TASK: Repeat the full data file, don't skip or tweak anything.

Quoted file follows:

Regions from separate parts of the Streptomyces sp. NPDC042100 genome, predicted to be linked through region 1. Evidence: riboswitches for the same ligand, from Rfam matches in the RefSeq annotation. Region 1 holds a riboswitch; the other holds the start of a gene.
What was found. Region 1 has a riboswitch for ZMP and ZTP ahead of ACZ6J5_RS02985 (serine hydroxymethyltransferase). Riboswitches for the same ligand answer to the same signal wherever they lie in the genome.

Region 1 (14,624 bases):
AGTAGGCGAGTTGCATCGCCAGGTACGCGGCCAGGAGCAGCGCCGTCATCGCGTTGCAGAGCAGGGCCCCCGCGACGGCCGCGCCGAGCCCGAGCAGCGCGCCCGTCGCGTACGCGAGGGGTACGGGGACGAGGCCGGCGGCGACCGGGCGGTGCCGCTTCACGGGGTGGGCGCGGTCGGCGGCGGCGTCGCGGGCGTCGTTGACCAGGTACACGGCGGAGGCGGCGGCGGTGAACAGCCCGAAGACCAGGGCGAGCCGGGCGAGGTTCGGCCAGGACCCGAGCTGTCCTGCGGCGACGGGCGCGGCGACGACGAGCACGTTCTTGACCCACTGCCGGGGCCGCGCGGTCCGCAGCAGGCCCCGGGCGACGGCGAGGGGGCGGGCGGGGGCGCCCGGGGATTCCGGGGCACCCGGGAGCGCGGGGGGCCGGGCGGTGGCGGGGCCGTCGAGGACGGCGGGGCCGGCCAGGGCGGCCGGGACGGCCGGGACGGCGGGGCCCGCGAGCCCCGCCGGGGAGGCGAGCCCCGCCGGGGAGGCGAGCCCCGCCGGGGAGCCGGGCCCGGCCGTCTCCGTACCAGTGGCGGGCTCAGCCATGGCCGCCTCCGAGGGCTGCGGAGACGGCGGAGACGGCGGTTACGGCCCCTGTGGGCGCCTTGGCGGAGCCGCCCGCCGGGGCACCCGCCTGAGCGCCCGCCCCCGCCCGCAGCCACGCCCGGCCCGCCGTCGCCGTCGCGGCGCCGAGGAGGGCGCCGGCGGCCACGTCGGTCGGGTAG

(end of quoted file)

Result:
Regions from separate parts of the Streptomyces sp. NPDC042100 genome, predicted to be linked through region 1. Evidence: riboswitches for the same ligand, from Rfam matches in the RefSeq annotation. Region 1 holds a riboswitch; the other holds the start of a gene.
What was found. Region 1 has a riboswitch for ZMP and ZTP ahead of ACZ6J5_RS02985 (serine hydroxymethyltransferase). Riboswitches for the same ligand answer to the same signal wherever they lie in the genome.

Region 1 (14,624 bases):
AGTAGGCGAGTTGCATCGCCAGGTACGCGGCCAGGAGCAGCGCCGTCATCGCGTTGCAGAGCAGGGCCCCCGCGACGGCCGCGCCGAGCCCGAGCAGCGCGCCCGTCGCGTACGCGAGGGGTACGGGGACGAGGCCGGCGGCGACCGGGCGGTGCCGCTTCACGGGGTGGGCGCGGTCGGCGGCGGCGTCGCGGGCGTCGTTGACCAGGTACACGGCGGAGGCGGCGGCGGTGAACAGCCCGAAGACCAGGGCGAGCCGGGCGAGGTTCGGCCAGGACCCGAGCTGTCCTGCGGCGACGGGCGCGGCGACGACGAGCACGTTCTTGACCCACTGCCGGGGCCGCGCGGTCCGCAGCAGGCCCCGGGCGACGGCGAGGGGGCGGGCGGGGGCGCCCGGGGATTCCGGGGCACCCGGGAGCGCGGGGGGCCGGGCGGTGGCGGGGCCGTCGAGGACGGCGGGGCCGGCCAGGGCGGCCGGGACGGCCGGGACGGCGGGGCCCGCGAGCCCCGCCGGGGAGGCGAGCCCCGCCGGGGAGGCGAGCCCCGCCGGGGAGCCGGGCCCGGCCGTCTCCGTACCAGTGGCGGGCTCAGCCATGGCCGCCTCCGAGGGCTGCGGAGACGGCGGAGACGGCGGTTACGGCCCCTGTGGGCGCCTTGGCGGAGCCGCCCGCCGGGGCACCCGCCTGAGCGCCCGCCCCCGCCCGCAGCCACGCCCGGCCCGCCGTCGCCGTCGCGGCGCCGAGGAGGGCGCCGGCGGCCACGTCGGTCGGGTAG